More than 40 million people in the United States live in cities that face the impact of the urban heat island effect, raising local temperatures by 8 degrees Fahrenheit or more, according to a new analysis. This can worsen heat stress and related illness for many, putting vulnerable populations at risk and also leading to higher energy bills.
The urban heat island effect is exactly what it sounds like. Cities are often significantly hotter than the surrounding areas. This difference in temperature primarily arises due to the modification of land surfaces in cities, with concrete, asphalt, and other materials absorbing more sunlight and radiating heat more than natural landscapes. At night, the difference is often more pronounced as the heat stored in urban infrastructure is released, keeping the temperature higher than in areas with more vegetation.
But how bad is it? In the US at least, it's pretty bad.
Many big cities are way too hot
Climate Central, a nonprofit research group, analyzed 44 cities in the US with a collective population of 74 million. Half live in a census tract with an urban heat island (UHI) index warmer than 8 degrees Fahrenheit. The UHI is calculated based on factors such as the percentage of green space, population density and the albedo effect.
"People in urban heat islands experience the amplified effects of climate change, especially during summer heat streaks that force millions to face higher temperatures than their neighbors," Jen Brady, analyst at Climate Central, said in a news release.
In eight cities — Dallas, Detroit, Houston, New Orleans, New York, Omaha, Portland and San Antonio — over two-thirds of the population have to cope with at least eight extra degrees. New York was found to have the highest UHI per capita, at 9.5 degrees, followed by San Francisco (8.8 degrees) and Chicago and Miami (8.3 degrees).
The analysis also includes maps of the 44 cities that show how different land use and urban growth patterns influence the distribution of urban heat hotspots. For example, Atlanta, Boston and Denver have UHI spread evenly across the city. Meanwhile, Las Vegas, Philadelphia and Indianapolis have urban cores where the UHI is focused.
Structural inequities in cities can also lead to urban heat affecting some communities more than others, the authors said. A 2021 study found people of color and those living under the poverty line are more affected in 169 cities in the US. A study also in 2021 by the EPA found Black and African American individuals are more affected.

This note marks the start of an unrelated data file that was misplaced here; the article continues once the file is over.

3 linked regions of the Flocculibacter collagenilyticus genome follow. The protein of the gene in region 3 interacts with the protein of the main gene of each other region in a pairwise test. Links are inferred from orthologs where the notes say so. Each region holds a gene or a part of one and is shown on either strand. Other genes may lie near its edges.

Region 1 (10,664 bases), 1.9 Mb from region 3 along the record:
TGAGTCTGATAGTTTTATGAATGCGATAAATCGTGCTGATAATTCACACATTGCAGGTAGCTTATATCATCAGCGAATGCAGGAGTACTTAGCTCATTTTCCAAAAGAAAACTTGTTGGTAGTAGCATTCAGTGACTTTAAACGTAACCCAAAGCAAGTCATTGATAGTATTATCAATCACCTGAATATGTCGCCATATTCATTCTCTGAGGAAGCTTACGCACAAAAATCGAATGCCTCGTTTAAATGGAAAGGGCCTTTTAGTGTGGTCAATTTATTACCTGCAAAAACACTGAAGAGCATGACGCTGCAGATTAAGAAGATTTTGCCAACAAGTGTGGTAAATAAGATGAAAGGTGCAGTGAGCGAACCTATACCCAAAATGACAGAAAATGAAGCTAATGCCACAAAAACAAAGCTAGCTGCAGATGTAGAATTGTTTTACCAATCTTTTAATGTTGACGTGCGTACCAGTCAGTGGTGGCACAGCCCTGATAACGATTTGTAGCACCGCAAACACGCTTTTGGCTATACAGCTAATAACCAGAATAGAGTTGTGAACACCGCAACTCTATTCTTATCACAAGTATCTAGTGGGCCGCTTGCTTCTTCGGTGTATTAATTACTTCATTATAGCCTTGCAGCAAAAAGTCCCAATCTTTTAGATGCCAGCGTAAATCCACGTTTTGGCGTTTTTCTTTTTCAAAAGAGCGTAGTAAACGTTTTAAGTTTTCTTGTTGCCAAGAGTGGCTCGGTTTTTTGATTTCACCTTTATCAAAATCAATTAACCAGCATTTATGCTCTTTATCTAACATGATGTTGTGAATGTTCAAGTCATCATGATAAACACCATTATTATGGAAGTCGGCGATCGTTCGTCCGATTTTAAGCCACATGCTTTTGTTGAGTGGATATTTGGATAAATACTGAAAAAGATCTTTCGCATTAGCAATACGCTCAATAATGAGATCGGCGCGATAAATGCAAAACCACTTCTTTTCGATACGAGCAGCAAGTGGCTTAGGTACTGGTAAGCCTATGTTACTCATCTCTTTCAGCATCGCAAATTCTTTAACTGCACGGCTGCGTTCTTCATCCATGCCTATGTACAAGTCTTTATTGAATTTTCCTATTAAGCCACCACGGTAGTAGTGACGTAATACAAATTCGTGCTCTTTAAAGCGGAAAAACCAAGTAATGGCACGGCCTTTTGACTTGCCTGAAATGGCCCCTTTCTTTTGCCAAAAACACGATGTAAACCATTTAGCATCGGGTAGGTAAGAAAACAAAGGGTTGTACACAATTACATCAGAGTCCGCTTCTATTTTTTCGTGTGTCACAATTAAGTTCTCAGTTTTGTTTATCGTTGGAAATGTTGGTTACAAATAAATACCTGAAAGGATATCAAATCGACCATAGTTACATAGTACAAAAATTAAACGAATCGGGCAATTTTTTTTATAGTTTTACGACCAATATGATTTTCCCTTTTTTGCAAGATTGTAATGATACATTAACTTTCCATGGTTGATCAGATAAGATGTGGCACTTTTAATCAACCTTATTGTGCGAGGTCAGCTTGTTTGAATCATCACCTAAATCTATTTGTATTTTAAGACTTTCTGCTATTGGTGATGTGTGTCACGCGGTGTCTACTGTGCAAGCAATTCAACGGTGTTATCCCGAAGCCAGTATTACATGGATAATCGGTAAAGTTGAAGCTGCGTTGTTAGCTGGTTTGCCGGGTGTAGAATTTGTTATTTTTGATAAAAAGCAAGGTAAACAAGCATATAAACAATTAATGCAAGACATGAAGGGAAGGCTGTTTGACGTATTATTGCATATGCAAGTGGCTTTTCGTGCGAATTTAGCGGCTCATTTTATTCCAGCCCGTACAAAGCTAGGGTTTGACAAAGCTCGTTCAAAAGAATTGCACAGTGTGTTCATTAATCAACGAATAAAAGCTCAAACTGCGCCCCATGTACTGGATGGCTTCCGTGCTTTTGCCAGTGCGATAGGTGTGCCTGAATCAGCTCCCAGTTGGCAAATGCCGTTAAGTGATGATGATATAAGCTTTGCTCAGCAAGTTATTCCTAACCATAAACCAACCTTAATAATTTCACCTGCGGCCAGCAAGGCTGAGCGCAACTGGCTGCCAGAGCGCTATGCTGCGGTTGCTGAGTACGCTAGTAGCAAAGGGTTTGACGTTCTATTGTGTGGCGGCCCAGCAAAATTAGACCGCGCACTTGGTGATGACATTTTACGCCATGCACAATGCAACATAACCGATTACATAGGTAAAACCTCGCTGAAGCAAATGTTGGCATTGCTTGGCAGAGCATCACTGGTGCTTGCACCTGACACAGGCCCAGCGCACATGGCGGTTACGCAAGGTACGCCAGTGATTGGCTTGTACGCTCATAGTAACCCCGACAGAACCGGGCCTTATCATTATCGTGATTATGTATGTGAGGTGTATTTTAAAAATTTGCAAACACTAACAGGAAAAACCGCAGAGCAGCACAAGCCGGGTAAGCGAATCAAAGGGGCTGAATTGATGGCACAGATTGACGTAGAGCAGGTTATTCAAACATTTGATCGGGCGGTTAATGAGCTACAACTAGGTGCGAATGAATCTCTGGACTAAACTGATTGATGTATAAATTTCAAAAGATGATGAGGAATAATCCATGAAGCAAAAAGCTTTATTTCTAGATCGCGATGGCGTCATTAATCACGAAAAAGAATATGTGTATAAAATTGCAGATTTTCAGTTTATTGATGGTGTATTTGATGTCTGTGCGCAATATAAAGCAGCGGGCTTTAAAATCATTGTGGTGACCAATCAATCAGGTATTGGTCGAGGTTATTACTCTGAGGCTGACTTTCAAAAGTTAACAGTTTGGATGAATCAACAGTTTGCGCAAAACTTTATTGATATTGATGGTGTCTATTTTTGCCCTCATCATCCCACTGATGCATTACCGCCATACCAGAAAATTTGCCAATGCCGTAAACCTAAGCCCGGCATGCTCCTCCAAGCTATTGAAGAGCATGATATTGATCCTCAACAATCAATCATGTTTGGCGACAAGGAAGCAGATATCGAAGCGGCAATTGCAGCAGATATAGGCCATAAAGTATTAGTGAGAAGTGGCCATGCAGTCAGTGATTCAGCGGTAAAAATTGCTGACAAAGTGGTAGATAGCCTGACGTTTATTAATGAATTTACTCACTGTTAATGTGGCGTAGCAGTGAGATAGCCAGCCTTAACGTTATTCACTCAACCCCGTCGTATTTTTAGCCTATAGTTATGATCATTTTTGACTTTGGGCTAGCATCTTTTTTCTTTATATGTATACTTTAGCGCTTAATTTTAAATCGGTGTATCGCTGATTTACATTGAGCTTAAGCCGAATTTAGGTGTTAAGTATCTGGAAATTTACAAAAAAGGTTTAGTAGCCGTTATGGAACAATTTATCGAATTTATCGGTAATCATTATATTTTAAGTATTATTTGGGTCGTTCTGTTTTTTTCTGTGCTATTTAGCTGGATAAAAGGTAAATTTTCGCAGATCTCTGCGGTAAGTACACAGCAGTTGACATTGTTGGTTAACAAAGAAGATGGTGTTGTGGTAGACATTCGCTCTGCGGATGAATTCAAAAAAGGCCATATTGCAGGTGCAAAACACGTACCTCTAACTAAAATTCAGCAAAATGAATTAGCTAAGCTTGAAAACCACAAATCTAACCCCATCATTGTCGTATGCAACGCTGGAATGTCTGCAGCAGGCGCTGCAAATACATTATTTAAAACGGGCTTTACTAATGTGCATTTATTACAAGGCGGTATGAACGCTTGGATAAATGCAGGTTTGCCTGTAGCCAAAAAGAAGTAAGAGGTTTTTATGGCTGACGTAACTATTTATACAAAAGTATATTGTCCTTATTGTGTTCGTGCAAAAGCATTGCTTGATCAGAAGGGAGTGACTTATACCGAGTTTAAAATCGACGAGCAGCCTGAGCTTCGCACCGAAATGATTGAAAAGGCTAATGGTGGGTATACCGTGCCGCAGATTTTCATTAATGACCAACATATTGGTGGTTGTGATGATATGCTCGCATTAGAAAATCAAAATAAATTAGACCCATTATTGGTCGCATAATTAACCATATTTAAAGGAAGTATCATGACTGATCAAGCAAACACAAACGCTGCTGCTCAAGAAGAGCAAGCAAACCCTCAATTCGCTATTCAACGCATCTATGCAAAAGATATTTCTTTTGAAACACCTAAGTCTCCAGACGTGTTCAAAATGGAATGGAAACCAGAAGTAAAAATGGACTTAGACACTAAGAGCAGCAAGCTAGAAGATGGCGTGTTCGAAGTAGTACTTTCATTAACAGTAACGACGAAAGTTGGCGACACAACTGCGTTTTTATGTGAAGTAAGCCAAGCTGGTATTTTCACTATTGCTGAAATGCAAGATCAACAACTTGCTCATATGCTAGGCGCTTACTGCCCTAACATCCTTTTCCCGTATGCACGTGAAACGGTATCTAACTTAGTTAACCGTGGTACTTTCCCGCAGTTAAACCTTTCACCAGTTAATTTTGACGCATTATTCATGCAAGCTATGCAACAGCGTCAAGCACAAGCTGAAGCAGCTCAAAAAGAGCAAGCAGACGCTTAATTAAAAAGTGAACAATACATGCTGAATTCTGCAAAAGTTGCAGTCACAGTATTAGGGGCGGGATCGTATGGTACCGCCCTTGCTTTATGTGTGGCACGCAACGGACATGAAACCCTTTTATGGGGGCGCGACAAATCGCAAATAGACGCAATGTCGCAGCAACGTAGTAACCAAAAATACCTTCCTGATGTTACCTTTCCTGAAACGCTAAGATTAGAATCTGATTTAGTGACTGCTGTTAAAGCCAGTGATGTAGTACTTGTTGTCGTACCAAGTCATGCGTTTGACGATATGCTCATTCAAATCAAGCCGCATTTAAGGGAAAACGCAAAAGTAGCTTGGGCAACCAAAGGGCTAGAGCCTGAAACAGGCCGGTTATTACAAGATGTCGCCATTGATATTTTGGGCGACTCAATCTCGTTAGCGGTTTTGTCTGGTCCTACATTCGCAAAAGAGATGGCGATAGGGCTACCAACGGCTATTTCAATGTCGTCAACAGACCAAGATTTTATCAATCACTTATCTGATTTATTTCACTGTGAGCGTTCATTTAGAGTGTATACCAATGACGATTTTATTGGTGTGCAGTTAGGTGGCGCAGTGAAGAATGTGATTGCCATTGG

How we can cool down cities
There are many short-term and long-term measures cities can take to adapt to a warmer world and mitigate the urban heat island effect, the researchers said. In the short term, the most important thing is to get people out of extreme or dangerous levels of heat, ensuring their health. In the long term, the list is more extensive.
Cities can plant more trees, especially on paved streets and set up green roofs to provide shade and reduce the temperature on rooftops. There are also alternative construction materials that can be incorporated in cities, such as cool pavements and cool roofs – reflective or permeable materials that help reduce surface temperatures.
"Changes to the built environment can cool these neighborhoods, but until global temperatures stop rising, city residents will face increasingly steeper challenges to stay safe during periods of extreme heat,” Brady said in a news release.
Similarly, implementing reflective or "cool" roofs can make a big difference. These roofs are designed to reflect more sunlight and absorb less heat, reducing the reliance on air conditioning and thus saving energy. This approach can also be extended to pavements, using lighter-colored materials or special cool technologies to ensure they absorb less heat and reflect more sunlight.
Moreover, energy efficiency plays a crucial role. By utilizing energy-efficient appliances and constructing energy-efficient buildings, we can significantly reduce the waste heat produced in urban areas. This includes incorporating efficient heating, ventilation, and air conditioning (HVAC) systems, proper insulation, and energy-saving lighting among others.
Ultimately, there's no more avoiding climate heating. We have to account for it in our cities -- or face the consequences.